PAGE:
I’ve noticed something about opinions. I’ve noticed that most of us tend to be far less gracious in our opinions when we don’t know anyone personally affected by the issue at hand. We tend to desire merciless rules…until we know someone’s story on a personal level. Until it hits home with someone we care about.
It’s simple to think that all people on welfare are lazy and trying to take advantage of the system.
It’s simple to think that all illegal aliens are trying to steal our jobs and take advantage of the system.
It’s simple to think that all non-English speakers are stubborn and arrogant and trying to take advantage of the system.
It’s simple to think that all Muslims harbor violent intent against Christians and hope to act on it through taking advantage of the system.
It’s simple to think that all unwed mothers have no moral compass and are trying to take advantage of the system.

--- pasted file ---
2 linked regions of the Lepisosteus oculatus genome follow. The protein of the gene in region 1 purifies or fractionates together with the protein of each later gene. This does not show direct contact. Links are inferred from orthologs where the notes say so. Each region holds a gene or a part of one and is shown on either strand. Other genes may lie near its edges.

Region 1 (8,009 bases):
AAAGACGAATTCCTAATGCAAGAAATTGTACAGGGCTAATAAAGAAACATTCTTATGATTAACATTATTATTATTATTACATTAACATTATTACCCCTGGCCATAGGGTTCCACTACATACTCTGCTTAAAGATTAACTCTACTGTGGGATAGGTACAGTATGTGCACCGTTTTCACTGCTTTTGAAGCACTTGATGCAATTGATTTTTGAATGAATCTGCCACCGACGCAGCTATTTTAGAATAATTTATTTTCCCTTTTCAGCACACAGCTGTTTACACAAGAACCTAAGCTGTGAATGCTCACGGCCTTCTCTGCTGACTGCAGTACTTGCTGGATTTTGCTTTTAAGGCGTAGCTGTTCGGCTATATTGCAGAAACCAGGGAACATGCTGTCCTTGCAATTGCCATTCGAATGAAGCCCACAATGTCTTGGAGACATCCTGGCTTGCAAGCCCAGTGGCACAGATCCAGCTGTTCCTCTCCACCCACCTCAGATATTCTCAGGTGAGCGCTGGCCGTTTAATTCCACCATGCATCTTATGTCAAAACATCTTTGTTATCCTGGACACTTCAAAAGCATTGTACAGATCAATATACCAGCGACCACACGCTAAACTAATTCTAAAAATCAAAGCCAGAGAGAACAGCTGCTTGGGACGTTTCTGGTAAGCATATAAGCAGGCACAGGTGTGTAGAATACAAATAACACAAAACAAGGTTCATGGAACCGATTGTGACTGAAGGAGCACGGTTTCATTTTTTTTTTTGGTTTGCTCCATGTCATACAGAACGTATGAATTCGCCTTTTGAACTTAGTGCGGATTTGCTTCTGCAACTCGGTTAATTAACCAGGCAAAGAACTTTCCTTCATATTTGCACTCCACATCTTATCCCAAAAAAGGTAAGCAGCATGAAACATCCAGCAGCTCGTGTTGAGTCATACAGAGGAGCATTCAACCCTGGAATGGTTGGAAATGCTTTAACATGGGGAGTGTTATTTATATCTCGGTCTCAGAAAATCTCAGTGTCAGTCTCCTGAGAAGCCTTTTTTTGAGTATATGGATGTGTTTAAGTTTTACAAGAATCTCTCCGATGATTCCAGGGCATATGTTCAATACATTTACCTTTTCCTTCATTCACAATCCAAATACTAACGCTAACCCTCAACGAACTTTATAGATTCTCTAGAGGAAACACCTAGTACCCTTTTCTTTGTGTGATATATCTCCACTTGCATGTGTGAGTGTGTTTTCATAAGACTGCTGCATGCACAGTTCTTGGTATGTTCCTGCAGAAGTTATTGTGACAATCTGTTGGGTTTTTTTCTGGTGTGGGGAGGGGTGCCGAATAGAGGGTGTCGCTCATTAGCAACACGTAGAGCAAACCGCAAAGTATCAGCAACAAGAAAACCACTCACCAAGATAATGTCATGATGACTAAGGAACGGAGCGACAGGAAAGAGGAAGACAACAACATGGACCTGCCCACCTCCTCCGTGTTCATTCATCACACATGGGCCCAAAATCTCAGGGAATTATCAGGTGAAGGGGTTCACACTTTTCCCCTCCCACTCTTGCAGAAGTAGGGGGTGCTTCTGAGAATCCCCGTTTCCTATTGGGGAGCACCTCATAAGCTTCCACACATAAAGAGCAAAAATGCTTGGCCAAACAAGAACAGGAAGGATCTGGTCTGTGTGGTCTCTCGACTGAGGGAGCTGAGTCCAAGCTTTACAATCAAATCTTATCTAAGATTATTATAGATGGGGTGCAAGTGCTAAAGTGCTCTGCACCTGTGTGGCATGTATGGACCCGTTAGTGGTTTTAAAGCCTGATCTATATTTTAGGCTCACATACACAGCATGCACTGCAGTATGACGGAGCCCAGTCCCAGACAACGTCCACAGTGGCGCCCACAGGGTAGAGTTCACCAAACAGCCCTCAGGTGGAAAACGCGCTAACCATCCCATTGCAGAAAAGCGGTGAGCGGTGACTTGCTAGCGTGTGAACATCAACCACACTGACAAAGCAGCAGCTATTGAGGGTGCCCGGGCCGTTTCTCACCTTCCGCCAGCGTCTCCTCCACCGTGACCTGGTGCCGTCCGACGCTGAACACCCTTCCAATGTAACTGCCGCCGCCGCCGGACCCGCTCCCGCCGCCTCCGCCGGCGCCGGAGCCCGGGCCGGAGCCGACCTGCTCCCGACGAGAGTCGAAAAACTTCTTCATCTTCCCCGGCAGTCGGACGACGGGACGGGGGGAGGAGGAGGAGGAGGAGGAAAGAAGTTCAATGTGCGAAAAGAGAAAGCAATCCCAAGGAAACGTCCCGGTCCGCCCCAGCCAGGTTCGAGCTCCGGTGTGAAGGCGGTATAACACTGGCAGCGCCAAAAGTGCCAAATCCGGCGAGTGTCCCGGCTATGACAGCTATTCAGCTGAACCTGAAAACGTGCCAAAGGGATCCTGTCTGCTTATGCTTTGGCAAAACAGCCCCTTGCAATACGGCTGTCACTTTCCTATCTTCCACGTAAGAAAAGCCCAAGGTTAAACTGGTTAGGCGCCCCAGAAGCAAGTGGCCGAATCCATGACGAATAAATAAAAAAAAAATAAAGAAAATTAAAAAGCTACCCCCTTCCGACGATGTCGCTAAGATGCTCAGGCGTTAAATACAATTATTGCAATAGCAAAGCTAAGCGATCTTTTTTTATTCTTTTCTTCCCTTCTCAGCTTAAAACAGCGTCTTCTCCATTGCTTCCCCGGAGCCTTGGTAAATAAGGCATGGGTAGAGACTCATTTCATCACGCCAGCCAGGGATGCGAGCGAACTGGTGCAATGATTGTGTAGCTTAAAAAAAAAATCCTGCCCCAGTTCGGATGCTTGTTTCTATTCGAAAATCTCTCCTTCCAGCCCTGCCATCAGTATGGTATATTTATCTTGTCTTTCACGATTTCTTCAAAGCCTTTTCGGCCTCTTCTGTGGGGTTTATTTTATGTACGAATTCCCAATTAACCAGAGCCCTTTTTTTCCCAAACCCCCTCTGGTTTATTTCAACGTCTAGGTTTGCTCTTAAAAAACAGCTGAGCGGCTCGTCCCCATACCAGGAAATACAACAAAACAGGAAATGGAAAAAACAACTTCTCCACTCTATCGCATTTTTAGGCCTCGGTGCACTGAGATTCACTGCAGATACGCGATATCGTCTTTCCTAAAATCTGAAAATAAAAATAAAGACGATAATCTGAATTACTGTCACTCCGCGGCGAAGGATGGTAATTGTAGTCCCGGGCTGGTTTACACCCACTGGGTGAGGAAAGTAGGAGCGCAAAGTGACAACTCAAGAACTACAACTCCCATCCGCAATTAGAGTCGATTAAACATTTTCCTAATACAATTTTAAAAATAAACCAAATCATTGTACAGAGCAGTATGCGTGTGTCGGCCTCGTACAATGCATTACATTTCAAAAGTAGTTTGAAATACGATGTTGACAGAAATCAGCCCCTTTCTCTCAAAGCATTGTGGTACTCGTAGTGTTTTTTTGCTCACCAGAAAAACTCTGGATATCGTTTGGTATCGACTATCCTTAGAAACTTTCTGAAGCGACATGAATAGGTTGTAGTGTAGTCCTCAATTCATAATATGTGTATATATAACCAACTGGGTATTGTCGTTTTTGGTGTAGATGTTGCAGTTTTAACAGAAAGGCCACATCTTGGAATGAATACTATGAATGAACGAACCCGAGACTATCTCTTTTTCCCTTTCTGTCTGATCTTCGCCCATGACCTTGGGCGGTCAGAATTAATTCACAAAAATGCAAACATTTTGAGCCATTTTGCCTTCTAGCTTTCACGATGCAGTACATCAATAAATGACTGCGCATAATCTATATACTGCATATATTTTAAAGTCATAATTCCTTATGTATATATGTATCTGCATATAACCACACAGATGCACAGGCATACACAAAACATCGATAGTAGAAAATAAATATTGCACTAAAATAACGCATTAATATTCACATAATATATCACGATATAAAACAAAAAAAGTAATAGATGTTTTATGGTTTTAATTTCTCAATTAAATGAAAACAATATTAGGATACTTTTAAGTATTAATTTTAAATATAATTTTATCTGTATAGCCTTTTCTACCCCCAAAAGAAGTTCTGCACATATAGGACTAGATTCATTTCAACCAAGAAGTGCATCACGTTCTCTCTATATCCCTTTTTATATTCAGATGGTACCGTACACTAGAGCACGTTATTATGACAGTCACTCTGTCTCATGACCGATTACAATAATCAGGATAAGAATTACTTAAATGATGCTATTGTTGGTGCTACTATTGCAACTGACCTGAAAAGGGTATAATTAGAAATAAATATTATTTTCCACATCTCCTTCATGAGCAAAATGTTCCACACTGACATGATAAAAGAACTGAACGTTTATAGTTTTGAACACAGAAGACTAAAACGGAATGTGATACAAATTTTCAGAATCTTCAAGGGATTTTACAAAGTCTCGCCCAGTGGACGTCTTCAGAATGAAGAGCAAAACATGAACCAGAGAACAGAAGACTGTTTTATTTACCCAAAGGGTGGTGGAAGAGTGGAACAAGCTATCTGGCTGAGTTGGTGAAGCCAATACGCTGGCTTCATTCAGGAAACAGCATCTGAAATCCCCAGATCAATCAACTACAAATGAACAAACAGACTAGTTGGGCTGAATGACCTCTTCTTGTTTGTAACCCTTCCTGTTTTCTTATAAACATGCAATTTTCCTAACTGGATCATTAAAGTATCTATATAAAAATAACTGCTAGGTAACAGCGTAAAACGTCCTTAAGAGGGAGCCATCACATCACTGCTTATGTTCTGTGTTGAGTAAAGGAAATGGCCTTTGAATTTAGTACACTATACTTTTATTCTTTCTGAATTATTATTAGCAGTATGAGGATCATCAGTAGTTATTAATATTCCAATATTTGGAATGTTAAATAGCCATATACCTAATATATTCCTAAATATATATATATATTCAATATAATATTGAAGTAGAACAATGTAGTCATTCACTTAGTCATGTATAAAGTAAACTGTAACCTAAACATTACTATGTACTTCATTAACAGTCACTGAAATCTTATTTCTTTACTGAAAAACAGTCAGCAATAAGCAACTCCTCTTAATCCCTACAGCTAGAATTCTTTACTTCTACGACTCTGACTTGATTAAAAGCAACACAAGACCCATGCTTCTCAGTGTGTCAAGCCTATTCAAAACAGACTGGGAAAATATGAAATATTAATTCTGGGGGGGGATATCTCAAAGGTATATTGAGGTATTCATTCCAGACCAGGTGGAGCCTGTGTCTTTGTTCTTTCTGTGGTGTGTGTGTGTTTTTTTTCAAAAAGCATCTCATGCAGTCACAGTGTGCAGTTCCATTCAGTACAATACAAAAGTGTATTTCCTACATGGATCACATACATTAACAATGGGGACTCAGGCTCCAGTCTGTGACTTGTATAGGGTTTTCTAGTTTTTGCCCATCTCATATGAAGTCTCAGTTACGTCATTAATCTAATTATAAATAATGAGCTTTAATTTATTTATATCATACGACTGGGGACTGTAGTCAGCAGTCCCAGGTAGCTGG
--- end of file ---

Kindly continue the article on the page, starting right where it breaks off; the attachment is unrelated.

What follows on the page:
…until you meet that honest hardworking family who just can’t catch a break and is caught between working low-paying jobs and paying high childcare costs, and losing all benefits.
Or those foreigners whose homeland situations are desperately impoverished with little hope of ever improving, and going back would mean certain punishment.
Or the person who speaks Spanish or Mandarin or Vietnamese who has little opportunity to learn English, which is a very difficult language to learn, particularly for adults.
Or the Muslim who really doesn’t share the belief system of his or her militant brethren and is scared that you’ll reject them when you find out their heritage…which was passed to them through their family, not a conscious, informed choice of spiritual rooting.
Or that single mom who’s never been married but knows abuse and abandonment well, as she tries to parent her children with little support and no respect.
It’s simple until you meet these people and enter into their stories on a personal level. Until you decide to be their friend. Not their savior, but their friend.
You think differently when it’s a personal friend who is facing deportation. Or any of these other situations. Because when it’s personal, you desire mercy.
When it’s personal, you want the system to work for your friend, not against them.
When it’s personal, you hope for an exception to the rules, one that sees a person and not just a situation.
When it’s personal, there’s no them.
There’s only us.